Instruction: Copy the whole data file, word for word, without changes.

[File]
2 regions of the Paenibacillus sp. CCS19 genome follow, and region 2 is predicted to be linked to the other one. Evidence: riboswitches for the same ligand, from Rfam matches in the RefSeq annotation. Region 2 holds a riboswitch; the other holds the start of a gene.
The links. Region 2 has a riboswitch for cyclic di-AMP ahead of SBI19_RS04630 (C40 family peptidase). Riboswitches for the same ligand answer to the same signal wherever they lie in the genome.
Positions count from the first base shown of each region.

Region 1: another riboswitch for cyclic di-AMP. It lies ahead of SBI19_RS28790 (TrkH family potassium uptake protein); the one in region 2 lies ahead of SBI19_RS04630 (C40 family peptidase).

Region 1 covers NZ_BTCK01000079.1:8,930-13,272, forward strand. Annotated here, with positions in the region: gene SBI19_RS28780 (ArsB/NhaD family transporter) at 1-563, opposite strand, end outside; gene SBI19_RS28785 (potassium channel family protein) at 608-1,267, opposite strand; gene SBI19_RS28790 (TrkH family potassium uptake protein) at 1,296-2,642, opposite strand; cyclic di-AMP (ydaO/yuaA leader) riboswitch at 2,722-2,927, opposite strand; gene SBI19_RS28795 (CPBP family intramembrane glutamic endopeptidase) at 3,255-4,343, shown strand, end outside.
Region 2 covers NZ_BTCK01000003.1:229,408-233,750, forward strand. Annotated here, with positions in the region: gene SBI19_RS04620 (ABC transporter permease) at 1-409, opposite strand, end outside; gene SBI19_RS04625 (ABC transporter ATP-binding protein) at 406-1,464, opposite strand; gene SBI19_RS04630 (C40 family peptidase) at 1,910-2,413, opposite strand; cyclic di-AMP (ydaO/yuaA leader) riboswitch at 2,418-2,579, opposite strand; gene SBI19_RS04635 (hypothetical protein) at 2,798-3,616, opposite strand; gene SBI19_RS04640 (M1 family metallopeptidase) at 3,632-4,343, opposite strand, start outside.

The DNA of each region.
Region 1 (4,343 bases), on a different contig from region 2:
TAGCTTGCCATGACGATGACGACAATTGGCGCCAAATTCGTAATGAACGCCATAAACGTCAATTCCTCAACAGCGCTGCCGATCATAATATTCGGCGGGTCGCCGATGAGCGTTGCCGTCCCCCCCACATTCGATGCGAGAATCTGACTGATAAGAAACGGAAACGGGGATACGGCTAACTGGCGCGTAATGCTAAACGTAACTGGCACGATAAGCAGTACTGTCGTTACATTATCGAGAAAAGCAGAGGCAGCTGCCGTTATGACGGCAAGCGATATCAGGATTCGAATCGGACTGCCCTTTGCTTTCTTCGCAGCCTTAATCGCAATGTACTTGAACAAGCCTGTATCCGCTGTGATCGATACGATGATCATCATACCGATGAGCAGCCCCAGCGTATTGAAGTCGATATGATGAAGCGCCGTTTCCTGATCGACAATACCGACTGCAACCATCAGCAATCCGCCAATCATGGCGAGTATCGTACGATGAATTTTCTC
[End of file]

2 regions of the Paenibacillus sp. CCS19 genome follow, and region 2 is predicted to be linked to the other one. Evidence: riboswitches for the same ligand, from Rfam matches in the RefSeq annotation. Region 2 holds a riboswitch; the other holds the start of a gene.
The links. Region 2 has a riboswitch for cyclic di-AMP ahead of SBI19_RS04630 (C40 family peptidase). Riboswitches for the same ligand answer to the same signal wherever they lie in the genome.
Positions count from the first base shown of each region.

Region 1: another riboswitch for cyclic di-AMP. It lies ahead of SBI19_RS28790 (TrkH family potassium uptake protein); the one in region 2 lies ahead of SBI19_RS04630 (C40 family peptidase).

Region 1 covers NZ_BTCK01000079.1:8,930-13,272, forward strand. Annotated here, with positions in the region: gene SBI19_RS28780 (ArsB/NhaD family transporter) at 1-563, opposite strand, end outside; gene SBI19_RS28785 (potassium channel family protein) at 608-1,267, opposite strand; gene SBI19_RS28790 (TrkH family potassium uptake protein) at 1,296-2,642, opposite strand; cyclic di-AMP (ydaO/yuaA leader) riboswitch at 2,722-2,927, opposite strand; gene SBI19_RS28795 (CPBP family intramembrane glutamic endopeptidase) at 3,255-4,343, shown strand, end outside.
Region 2 covers NZ_BTCK01000003.1:229,408-233,750, forward strand. Annotated here, with positions in the region: gene SBI19_RS04620 (ABC transporter permease) at 1-409, opposite strand, end outside; gene SBI19_RS04625 (ABC transporter ATP-binding protein) at 406-1,464, opposite strand; gene SBI19_RS04630 (C40 family peptidase) at 1,910-2,413, opposite strand; cyclic di-AMP (ydaO/yuaA leader) riboswitch at 2,418-2,579, opposite strand; gene SBI19_RS04635 (hypothetical protein) at 2,798-3,616, opposite strand; gene SBI19_RS04640 (M1 family metallopeptidase) at 3,632-4,343, opposite strand, start outside.

The DNA of each region.
Region 1 (4,343 bases), on a different contig from region 2:
TAGCTTGCCATGACGATGACGACAATTGGCGCCAAATTCGTAATGAACGCCATAAACGTCAATTCCTCAACAGCGCTGCCGATCATAATATTCGGCGGGTCGCCGATGAGCGTTGCCGTCCCCCCCACATTCGATGCGAGAATCTGACTGATAAGAAACGGAAACGGGGATACGGCTAACTGGCGCGTAATGCTAAACGTAACTGGCACGATAAGCAGTACTGTCGTTACATTATCGAGAAAAGCAGAGGCAGCTGCCGTTATGACGGCAAGCGATATCAGGATTCGAATCGGACTGCCCTTTGCTTTCTTCGCAGCCTTAATCGCAATGTACTTGAACAAGCCTGTATCCGCTGTGATCGATACGATGATCATCATACCGATGAGCAGCCCCAGCGTATTGAAGTCGATATGATGAAGCGCCGTTTCCTGATCGACAATACCGACTGCAACCATCAGCAATCCGCCAATCATGGCGAGTATCGTACGATGAATTTTCTC